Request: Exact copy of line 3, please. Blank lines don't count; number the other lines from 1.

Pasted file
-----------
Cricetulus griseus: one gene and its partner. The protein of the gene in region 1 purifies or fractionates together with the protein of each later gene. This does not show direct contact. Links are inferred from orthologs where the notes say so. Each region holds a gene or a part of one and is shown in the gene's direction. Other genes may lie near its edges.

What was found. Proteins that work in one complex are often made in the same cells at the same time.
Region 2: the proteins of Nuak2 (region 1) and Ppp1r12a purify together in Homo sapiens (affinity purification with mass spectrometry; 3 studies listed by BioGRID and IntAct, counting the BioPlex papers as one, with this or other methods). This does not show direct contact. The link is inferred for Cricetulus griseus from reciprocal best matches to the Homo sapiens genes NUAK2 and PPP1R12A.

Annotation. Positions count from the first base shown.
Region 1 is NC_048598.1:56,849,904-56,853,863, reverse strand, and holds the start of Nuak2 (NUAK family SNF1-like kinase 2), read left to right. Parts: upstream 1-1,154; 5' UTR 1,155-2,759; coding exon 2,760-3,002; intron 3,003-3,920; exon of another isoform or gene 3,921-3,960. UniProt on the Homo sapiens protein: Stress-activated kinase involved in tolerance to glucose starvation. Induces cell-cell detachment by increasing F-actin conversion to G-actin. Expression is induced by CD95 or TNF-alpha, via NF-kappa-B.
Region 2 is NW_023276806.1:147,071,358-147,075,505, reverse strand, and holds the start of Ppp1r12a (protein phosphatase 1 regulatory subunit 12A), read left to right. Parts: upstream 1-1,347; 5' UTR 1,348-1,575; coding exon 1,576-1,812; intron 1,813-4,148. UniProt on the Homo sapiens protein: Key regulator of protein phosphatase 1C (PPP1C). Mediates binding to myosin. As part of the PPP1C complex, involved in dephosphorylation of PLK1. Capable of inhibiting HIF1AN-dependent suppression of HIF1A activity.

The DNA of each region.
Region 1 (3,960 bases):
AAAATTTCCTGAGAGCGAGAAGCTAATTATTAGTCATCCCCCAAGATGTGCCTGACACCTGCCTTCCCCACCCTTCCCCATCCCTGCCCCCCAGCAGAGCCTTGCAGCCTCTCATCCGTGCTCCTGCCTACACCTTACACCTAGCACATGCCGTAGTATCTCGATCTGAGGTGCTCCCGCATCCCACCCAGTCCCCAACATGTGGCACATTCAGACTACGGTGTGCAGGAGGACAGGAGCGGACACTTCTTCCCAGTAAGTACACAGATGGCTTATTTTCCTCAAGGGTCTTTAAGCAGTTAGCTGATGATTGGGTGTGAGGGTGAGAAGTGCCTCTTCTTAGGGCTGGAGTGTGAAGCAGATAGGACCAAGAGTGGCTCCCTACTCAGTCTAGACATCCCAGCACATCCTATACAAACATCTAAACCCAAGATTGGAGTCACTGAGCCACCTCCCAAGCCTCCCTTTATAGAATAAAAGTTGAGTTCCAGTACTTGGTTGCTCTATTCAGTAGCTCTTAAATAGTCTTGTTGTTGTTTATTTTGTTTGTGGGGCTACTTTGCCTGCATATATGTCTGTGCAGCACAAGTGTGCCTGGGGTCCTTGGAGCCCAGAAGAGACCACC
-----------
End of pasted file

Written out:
Region 2: the proteins of Nuak2 (region 1) and Ppp1r12a purify together in Homo sapiens (affinity purification with mass spectrometry; 3 studies listed by BioGRID and IntAct, counting the BioPlex papers as one, with this or other methods). This does not show direct contact. The link is inferred for Cricetulus griseus from reciprocal best matches to the Homo sapiens genes NUAK2 and PPP1R12A.